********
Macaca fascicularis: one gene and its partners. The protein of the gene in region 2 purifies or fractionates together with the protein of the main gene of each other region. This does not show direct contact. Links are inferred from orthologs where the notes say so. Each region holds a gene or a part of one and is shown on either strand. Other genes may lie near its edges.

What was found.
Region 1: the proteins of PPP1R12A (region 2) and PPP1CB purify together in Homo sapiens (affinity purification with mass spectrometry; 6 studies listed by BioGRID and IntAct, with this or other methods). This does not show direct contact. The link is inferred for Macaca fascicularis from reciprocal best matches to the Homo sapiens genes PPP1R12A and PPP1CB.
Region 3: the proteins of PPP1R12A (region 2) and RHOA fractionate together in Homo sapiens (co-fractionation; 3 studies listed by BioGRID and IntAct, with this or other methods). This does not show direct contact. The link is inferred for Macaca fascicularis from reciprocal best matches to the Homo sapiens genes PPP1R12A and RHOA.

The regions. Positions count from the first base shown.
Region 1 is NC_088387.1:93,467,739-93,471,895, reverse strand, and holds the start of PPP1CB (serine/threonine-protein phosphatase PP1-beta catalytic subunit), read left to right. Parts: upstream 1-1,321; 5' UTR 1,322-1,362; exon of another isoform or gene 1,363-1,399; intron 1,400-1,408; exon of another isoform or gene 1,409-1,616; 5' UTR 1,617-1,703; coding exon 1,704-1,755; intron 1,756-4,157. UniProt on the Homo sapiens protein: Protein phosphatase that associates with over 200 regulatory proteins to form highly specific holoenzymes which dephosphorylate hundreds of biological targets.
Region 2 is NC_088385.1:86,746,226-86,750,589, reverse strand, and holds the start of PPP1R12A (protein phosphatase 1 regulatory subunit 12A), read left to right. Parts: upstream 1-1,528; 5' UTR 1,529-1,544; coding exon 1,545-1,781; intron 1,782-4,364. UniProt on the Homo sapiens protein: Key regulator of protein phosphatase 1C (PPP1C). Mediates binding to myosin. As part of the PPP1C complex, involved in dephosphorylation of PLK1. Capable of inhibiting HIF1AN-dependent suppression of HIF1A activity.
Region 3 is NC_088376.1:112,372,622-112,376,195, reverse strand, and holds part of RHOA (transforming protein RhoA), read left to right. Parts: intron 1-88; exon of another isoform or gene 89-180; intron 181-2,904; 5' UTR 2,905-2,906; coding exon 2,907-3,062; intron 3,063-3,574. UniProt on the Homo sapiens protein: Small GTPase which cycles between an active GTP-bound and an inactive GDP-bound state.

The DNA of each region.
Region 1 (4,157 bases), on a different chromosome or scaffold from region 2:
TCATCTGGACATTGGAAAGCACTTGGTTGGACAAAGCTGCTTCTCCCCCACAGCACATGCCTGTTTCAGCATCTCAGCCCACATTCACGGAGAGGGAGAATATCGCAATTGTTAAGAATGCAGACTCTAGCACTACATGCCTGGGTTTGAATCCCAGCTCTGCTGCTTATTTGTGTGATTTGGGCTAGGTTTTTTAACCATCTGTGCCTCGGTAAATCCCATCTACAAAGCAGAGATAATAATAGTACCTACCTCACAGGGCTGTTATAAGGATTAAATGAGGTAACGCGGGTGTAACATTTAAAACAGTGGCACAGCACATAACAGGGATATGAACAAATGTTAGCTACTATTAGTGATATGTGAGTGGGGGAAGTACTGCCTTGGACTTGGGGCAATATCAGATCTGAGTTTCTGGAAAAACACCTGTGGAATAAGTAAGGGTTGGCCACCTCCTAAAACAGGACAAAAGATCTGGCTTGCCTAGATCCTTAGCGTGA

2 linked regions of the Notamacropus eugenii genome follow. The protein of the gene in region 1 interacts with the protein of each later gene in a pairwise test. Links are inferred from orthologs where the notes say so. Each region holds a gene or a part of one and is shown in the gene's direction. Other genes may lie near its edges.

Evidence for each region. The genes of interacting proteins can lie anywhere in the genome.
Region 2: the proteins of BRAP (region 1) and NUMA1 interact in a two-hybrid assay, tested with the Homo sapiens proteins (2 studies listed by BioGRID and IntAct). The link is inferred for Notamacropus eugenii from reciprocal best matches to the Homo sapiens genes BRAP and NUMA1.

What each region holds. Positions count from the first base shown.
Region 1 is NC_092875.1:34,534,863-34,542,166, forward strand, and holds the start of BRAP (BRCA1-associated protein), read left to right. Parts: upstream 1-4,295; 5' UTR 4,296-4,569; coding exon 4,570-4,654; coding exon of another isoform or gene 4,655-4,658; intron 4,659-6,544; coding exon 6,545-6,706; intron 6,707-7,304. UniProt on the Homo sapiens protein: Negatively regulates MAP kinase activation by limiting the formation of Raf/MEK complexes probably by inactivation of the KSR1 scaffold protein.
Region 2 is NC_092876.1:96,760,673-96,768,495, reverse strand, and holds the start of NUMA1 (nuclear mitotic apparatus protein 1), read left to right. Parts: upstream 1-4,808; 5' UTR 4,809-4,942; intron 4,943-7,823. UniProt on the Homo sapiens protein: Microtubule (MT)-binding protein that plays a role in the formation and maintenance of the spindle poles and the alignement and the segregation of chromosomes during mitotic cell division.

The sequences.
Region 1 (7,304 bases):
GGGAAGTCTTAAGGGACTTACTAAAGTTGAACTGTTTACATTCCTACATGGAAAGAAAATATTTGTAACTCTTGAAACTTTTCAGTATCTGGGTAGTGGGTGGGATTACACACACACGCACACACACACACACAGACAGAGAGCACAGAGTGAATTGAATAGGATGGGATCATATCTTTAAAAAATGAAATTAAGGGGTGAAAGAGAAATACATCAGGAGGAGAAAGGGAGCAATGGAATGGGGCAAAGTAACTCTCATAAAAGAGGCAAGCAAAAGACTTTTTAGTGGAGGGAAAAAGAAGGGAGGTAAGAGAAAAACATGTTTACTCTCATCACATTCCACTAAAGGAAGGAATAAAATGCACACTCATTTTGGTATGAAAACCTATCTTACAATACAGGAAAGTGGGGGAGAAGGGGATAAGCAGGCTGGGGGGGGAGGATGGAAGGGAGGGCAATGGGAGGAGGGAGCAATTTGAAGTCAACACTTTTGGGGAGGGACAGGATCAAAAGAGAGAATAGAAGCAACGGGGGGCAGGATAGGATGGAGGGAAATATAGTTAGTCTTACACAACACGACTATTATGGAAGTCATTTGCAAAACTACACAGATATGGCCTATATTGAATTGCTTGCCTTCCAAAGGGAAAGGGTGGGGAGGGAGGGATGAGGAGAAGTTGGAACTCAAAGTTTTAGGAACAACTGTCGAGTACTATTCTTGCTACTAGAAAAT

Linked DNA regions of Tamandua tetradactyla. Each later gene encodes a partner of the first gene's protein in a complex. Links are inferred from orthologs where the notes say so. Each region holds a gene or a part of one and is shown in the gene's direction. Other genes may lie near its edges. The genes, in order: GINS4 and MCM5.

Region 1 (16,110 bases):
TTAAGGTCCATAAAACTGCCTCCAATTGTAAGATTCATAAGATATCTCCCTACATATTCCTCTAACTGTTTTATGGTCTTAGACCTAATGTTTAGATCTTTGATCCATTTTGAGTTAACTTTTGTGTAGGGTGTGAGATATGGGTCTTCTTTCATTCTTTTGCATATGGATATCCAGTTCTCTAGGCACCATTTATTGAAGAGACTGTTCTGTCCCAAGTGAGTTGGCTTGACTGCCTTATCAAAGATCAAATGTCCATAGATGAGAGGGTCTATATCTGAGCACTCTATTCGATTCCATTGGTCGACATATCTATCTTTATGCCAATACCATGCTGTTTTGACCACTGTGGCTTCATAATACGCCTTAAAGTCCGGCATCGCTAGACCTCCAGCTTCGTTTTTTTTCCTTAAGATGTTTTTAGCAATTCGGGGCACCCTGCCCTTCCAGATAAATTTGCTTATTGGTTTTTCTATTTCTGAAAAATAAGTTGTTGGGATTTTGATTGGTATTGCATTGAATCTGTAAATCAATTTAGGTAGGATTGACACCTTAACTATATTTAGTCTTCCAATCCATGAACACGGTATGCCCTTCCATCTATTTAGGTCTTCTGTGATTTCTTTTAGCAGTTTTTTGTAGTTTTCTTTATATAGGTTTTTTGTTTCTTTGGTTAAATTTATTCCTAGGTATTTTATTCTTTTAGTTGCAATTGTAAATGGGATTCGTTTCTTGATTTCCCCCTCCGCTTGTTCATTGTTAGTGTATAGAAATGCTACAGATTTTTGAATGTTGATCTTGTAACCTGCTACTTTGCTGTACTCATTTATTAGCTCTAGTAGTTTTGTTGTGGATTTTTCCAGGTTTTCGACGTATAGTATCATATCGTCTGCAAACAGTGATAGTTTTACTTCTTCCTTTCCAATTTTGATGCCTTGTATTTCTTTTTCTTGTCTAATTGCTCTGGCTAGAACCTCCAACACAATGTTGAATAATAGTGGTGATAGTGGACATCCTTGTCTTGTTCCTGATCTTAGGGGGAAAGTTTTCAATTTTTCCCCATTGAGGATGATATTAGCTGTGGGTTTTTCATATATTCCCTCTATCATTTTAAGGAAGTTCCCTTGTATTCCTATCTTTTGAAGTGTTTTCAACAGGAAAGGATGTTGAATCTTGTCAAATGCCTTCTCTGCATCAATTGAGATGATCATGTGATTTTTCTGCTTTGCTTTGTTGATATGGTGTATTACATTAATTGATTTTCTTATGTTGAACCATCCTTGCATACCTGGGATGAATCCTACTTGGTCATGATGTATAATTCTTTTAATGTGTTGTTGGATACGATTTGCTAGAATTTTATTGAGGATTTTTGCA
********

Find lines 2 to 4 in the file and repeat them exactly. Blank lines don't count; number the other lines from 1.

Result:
What was found.
Region 1: the proteins of PPP1R12A (region 2) and PPP1CB purify together in Homo sapiens (affinity purification with mass spectrometry; 6 studies listed by BioGRID and IntAct, with this or other methods). This does not show direct contact. The link is inferred for Macaca fascicularis from reciprocal best matches to the Homo sapiens genes PPP1R12A and PPP1CB.
Region 3: the proteins of PPP1R12A (region 2) and RHOA fractionate together in Homo sapiens (co-fractionation; 3 studies listed by BioGRID and IntAct, with this or other methods). This does not show direct contact. The link is inferred for Macaca fascicularis from reciprocal best matches to the Homo sapiens genes PPP1R12A and RHOA.